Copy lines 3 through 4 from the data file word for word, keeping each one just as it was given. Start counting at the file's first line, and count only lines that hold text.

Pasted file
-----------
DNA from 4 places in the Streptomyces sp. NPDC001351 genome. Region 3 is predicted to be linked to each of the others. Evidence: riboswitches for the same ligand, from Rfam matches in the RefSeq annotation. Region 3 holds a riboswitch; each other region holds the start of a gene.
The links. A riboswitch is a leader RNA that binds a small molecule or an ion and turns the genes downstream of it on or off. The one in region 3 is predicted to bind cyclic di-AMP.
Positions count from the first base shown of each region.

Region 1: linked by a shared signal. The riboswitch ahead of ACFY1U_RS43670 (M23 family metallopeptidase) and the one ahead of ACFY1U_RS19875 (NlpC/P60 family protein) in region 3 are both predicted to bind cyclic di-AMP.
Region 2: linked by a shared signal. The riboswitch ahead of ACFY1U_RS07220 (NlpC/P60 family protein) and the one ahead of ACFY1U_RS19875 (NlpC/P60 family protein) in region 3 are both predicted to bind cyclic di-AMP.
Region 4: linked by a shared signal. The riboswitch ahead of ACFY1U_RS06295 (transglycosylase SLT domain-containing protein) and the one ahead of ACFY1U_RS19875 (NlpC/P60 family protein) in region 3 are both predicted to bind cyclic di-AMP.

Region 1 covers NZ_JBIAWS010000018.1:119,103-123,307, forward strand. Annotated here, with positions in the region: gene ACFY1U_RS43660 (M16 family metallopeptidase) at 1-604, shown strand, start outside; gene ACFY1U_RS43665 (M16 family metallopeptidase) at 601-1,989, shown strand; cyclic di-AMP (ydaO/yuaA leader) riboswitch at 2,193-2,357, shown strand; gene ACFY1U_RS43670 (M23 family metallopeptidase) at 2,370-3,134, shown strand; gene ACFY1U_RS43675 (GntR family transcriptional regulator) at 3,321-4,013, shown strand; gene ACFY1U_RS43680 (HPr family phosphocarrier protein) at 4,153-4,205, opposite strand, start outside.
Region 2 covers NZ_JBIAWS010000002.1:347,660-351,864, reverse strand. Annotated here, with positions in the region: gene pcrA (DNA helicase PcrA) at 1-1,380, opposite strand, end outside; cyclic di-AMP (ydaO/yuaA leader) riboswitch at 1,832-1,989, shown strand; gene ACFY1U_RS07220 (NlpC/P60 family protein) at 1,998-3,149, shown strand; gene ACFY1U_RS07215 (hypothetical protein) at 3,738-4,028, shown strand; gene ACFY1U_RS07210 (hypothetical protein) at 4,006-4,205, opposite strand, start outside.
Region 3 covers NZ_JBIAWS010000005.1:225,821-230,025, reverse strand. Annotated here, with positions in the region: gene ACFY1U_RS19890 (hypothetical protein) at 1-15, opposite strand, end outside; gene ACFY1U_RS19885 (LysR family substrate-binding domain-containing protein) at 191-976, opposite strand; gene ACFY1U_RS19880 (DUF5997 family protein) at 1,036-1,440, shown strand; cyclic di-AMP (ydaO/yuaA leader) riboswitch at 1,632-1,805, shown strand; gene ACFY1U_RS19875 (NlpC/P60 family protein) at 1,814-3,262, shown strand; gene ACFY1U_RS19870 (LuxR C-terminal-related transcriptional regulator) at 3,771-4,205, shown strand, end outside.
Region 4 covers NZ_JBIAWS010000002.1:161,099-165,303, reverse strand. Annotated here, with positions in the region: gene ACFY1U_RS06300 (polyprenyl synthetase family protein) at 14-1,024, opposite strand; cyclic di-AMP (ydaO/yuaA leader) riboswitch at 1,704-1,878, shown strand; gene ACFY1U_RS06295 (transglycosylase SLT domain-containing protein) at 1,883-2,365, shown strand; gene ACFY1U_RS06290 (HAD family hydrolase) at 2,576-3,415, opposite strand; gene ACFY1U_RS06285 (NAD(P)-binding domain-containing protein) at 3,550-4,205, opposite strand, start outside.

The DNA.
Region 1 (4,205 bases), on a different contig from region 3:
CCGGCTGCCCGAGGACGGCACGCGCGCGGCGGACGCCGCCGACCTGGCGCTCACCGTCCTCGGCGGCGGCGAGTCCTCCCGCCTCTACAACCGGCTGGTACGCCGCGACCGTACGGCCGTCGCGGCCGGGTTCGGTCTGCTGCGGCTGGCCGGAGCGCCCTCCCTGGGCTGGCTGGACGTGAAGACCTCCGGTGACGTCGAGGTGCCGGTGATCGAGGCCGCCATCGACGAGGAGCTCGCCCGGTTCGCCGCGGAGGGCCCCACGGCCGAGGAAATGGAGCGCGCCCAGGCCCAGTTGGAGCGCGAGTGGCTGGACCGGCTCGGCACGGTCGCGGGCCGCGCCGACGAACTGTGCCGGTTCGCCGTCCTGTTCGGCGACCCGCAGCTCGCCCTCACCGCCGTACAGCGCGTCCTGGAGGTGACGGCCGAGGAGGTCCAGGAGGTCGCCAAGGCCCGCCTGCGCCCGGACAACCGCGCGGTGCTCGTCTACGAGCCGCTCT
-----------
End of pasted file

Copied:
Positions count from the first base shown of each region.

Region 1: linked by a shared signal. The riboswitch ahead of ACFY1U_RS43670 (M23 family metallopeptidase) and the one ahead of ACFY1U_RS19875 (NlpC/P60 family protein) in region 3 are both predicted to bind cyclic di-AMP.